A Manic Life, by David L. Robbins

By David L. Robbins | February 17th, 2020

What moves one man


David L. Robbins reading a book at twilight Image

I am not good still.

By that, I don’t mean that I’m not good yet. Or not good despite my struggles.

Though that interpretation has merit, I mean to say I’m not good motionless.

I cannot lie idly on the beach in summer, I cannot sit by a fire in winter. I cannot gaze at leaves in the fall or birds in the spring. I don’t sleep in. I do not rest on the seventh day, the Sabbath, holidays high or low. I can’t watch a whole baseball game and nothing of soccer. I can’t paint landscapes or babysit infants.

I was that child by the ocean always building sandcastles, sand walls and moats to redirect the inevitable. I was the elementary student always asking questions, opining past my years, never called “precocious,” always “annoying.” I was the son my mother laughed with and my father made work in the yard.

When you lack a tranquil spirit, you miss a few details. Once, the cops brought me home after a friend and I threw rocks to break the already broken windows of wrecked cars in a junkyard. They weren’t wrecks. It was an auto glass repair shop.

I worked as an attorney for one year. In that short time I accomplished my tasks so fast I was admonished by my boss for not spending more billing hours at my desk. I loathed filling in the time sheets, and asked if I couldn’t just do my job? He insisted I follow office rules. To test the thesis that there really was no one on the other end of the time logs, I for a month wrote in things like lunar exploration, maternity leave and spy training. After that, I stopped filing them altogether. No one said a word.

I am a terrible sick person. No, again, I don’t mean that I’m a terrible sick person. I mean I’m a poor patient when ill.

I can’t lie in bed, unwell and flu-y, days on end. I quickly forget what it feels like to be healthy. Flat on my back, all I can conjure is an infinite sea of dim, burdened, sweaty ache. Every injury I’ve suffered in my life comes home to roost. The ankle that got spiked in minor league baseball back in Sandston throbs like it happened that morning. The scar on my left forearm sears after almost 60 years, gotten at Parker Field when I raced another kid to a foul ball that had rolled to a stop against the chain link along the third base line. I crammed my arm under the fence to grab the ball; the kid kicked the fence. Stitches for me, a busted nose for him after a baseball in the schnoz. When I’m sick, I re-suffer every scrape, scab and plaster cast of my stumbling childhood. I whine. I turn into that infant I cannot babysit.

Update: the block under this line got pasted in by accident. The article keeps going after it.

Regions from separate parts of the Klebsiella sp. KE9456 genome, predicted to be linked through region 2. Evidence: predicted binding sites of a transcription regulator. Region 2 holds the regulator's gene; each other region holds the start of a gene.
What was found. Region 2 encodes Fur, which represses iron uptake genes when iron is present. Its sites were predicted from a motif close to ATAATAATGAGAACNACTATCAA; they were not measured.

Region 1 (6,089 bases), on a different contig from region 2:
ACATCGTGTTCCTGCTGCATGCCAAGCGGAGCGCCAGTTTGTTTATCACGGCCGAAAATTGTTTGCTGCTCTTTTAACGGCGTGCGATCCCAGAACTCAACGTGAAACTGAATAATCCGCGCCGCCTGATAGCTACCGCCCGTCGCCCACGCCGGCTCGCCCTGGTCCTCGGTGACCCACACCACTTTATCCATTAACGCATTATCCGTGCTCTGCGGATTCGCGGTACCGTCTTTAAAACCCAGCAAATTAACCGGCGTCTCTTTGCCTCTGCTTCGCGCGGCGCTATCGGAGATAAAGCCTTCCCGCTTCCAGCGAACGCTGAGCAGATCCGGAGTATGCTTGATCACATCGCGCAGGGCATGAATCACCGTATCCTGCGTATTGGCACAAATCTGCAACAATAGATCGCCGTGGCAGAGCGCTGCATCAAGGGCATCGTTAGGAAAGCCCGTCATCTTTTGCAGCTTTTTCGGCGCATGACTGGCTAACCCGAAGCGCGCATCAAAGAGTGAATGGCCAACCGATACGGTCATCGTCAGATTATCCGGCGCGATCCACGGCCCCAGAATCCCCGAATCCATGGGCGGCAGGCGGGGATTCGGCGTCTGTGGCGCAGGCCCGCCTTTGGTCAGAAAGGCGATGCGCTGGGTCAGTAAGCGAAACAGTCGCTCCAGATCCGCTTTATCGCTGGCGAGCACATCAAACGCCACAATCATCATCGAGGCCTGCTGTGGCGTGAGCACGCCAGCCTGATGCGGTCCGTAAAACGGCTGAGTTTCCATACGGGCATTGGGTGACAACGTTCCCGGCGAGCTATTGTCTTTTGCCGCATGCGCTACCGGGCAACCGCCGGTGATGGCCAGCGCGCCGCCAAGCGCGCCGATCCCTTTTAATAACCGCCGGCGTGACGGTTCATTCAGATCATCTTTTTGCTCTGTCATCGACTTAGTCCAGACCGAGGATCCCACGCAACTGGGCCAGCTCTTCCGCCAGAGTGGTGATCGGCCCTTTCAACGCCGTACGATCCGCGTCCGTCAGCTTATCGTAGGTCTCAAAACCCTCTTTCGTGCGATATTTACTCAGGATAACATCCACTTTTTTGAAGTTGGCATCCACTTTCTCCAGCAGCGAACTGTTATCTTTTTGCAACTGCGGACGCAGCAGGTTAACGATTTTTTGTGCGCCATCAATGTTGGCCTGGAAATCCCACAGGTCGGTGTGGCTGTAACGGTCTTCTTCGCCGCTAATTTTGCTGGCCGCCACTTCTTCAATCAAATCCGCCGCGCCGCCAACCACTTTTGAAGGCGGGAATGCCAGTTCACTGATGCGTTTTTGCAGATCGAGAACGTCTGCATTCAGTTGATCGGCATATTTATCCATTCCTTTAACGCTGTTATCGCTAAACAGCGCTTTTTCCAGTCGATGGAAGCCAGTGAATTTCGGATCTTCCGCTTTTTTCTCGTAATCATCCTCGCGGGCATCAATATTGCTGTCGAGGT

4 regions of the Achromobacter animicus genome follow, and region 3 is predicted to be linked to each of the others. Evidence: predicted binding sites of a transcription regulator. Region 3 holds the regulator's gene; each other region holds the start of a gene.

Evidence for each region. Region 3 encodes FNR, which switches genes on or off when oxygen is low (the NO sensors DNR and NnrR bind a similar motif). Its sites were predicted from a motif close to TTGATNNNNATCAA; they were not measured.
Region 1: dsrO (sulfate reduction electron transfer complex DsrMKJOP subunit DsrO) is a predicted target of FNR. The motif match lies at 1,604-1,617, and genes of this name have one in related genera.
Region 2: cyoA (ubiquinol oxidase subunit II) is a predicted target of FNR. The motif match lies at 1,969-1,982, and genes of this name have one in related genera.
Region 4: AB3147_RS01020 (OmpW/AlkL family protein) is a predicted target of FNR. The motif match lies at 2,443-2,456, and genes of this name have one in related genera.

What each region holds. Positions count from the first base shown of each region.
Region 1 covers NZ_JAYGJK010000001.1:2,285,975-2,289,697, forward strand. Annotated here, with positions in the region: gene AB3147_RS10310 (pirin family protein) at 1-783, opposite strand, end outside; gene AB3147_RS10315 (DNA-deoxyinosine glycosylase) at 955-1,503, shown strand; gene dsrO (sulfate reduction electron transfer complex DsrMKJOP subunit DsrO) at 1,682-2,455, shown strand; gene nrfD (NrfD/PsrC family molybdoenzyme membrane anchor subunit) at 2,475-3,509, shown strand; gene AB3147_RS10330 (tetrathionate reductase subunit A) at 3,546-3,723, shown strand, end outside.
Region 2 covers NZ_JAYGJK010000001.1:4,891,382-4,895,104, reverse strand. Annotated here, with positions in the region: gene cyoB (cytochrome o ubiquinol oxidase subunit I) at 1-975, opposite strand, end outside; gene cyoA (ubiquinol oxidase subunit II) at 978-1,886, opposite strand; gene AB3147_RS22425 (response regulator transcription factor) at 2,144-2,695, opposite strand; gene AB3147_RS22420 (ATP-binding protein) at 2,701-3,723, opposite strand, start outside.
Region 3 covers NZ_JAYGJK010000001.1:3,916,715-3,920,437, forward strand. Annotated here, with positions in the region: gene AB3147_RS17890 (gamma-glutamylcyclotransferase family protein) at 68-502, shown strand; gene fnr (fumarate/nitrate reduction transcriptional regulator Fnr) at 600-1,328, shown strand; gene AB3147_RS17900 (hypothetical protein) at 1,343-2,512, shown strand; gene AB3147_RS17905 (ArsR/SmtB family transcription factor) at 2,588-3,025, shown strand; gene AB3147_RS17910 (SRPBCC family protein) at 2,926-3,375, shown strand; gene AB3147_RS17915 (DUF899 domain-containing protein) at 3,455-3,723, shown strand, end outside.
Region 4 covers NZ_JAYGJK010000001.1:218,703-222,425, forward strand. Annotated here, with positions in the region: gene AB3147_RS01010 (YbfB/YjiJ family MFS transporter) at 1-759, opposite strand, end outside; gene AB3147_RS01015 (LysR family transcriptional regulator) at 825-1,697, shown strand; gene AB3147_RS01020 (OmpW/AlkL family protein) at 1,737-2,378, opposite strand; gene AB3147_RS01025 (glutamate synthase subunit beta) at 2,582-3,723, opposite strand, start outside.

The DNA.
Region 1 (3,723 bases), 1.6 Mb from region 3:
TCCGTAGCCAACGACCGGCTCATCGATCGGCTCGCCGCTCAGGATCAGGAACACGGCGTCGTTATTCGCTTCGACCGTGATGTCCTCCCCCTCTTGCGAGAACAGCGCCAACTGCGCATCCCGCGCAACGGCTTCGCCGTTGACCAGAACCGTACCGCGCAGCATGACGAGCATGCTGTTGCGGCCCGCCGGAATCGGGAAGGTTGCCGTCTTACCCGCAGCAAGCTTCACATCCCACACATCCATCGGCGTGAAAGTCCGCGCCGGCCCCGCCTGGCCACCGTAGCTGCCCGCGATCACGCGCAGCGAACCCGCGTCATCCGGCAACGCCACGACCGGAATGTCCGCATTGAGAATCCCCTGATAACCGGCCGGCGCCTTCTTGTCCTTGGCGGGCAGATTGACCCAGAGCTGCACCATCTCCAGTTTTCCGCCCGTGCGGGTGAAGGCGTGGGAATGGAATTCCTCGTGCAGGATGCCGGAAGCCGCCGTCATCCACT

Nowadays, at night, I’m a prowler. No, for Pete’s sake, I’m not saying … look, forget it. Think what you want. I’m a night owl. I stay engaged with the awake world until I can’t. If I get in bed with any energy left, my mind rivals the state fair; not the current iteration but the great carnivals of the ’60s and ’70s with fireworks and roaring rides and a bright midway where a boy might wear his letter jacket, stride the carney games and sideshows with his buddies, find other boys from other schools in their jackets and compete with ring tosses to see who could win the biggest stuffed toys.

I don’t sit well in one place. I wind up writing. My mother used to say she could scatter a handful of Cheerios in front of me in my highchair and I was good for hours. I wouldn’t eat them but arrange them, as if they were proto-words.

As a sophomore at William and Mary, I once checked into the student clinic because I was too distracted by my heartbeat.

Yes, that’s manic. But it’s the kind of mania that became me. I don’t know if this is fear of death, but if it is, I’ve had it lifelong.

I feel the passing of every day like traffic, it has a breeze. I awake to thank God and ask if I might continue at this speed.

I suppose I’m very different from you. Even with my distinctness, we are all remarkably alike. That’s where the stories reside. I study myself to write about you.

There is, in the end, something wonderfully, rivetingly, restful about that.


Best-selling author David L. Robbins is founder of the James River Writers, co-founder of The Podium Foundation and creator of the Mighty Pen Project veterans’ writing program.

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